“Thursday” books



The Classic: The One I Have Read and Enjoyed



In a park in London, secret policeman Gabriel Syme strikes up a conversation with an anarchist. Sworn to do his duty, Syme uses his new acquaintance to go undercover in Europe’s Central Anarchist Council and infiltrate their deadly mission, even managing to have himself voted to the position of ‘Thursday’. When Syme discovers another undercover policeman on the Council, however, he starts to question his role in their operations. And as a desperate chase across Europe begins, his confusion grows, as well as his confidence in his ability to outwit his enemies. But he has still to face the greatest terror that the Council has: a man named Sunday, whose true nature is worse than Syme could ever have imagined…  source

My Thoughts:

I found this book thrilling and fascinating but also found that it took a real mental effort to keep up with it. My brain has become ‘flabby’. This is the sort of book to read in a college course or seminar where there are lively discussions. I enjoyed the effort it took to read it almost as much as I enjoyed the story.

The Other Classic: The One I Haven’t Read


In Monterey, on the California coast, Sweet Thursday is what they call the day after Lousy Wednesday, which is one of those days that are just naturally bad. Returning to the scene of Cannery Row—the weedy lots and junk heaps and flophouses of Monterey, John Steinbeck once more brings to life the denizens of a netherworld of laughter and tears—from Doc, based on Steinbeck’s lifelong friend Ed Ricketts, to Fauna, new headmistress of the local brothel, to Hazel, a bum whose mother must have wanted a daughter.  Amazon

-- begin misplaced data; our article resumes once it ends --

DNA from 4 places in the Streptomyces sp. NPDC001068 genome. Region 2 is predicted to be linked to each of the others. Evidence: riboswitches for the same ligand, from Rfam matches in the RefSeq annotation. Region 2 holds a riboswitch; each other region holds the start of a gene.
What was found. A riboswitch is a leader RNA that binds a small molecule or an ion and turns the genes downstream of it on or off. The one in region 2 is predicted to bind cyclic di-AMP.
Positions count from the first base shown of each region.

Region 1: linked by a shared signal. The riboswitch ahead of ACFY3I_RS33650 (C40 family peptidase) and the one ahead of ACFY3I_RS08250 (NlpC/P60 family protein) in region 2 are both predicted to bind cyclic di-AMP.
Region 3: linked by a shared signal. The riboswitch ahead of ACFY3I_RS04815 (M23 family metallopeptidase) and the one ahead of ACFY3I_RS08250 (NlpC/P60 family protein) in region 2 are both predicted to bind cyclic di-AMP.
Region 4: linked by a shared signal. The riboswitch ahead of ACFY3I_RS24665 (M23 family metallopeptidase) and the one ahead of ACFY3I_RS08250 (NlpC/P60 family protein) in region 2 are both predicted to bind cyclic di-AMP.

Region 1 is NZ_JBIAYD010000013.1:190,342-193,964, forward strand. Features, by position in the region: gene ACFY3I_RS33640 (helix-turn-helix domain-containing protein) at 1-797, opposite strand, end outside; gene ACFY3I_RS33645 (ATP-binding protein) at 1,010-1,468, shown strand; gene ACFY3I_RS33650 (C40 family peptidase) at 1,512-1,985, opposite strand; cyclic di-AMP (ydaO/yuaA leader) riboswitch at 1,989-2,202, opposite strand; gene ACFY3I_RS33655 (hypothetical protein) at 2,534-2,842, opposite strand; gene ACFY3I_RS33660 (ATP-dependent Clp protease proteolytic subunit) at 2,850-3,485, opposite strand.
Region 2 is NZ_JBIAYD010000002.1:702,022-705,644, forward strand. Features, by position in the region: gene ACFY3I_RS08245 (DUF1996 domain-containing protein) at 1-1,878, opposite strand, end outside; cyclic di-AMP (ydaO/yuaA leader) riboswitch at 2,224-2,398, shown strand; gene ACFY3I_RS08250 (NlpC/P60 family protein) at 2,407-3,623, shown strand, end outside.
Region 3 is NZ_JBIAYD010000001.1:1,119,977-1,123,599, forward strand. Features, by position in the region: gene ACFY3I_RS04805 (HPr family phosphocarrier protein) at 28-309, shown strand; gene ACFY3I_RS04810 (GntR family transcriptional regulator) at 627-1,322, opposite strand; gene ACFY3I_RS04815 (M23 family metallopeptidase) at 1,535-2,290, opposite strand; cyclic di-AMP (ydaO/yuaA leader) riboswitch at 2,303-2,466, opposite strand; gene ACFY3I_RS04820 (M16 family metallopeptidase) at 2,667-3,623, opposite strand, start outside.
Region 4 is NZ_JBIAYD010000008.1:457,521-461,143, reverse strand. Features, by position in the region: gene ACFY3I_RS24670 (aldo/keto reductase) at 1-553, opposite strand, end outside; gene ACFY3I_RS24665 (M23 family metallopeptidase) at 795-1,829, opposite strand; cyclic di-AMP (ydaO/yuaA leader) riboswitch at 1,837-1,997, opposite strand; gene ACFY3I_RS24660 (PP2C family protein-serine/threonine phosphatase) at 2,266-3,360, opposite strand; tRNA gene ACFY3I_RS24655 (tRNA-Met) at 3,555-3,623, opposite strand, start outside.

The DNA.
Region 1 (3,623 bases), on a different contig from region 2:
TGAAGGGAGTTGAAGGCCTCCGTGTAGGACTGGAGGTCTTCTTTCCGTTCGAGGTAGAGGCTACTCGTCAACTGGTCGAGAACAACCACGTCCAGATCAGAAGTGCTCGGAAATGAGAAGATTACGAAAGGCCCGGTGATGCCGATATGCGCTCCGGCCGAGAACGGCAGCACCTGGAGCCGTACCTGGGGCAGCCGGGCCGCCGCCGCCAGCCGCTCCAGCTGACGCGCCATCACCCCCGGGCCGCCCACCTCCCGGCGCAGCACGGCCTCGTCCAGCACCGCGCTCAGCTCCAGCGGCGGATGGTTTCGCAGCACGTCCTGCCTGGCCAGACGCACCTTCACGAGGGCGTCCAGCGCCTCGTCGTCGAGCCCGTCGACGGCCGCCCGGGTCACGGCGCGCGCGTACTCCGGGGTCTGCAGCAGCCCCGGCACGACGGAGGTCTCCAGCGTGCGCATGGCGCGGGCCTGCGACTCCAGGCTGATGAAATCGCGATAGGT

More Thursday Books

Thursday’s Children: A Frieda Klein Mystery by Nicci French

Thursday’s At Eight by Debbie Macomber

One of Our Thursdays Is Missing: A Thursday Next Novel by Jasper Fforde

Thursdays in the Park by Hilary Boyd



Do you have a favorite day of the week book? Leave me a comment.


3 thoughts on ““Thursday” books

  1. Great idea for a post! I’ve read Sweet Thursday, which I did enjoy, but I haven’t read The Man Who Was Thursday, although I do have a copy of it – now I’m forewarned that it takes a real mental effort to keep up with it. I haven’t read any of the other books you’ve listed.

    I don’t seem to have read many days of the week books, except for Saturday by Ian McEwan, which I loved but many others didn’t, and two of Alexander McCall Smith’s Isabel Dalhousie books – The Comfort of Sundays and The Sunday Philosophy Club, both of which I enjoyed.

    Liked by 1 person

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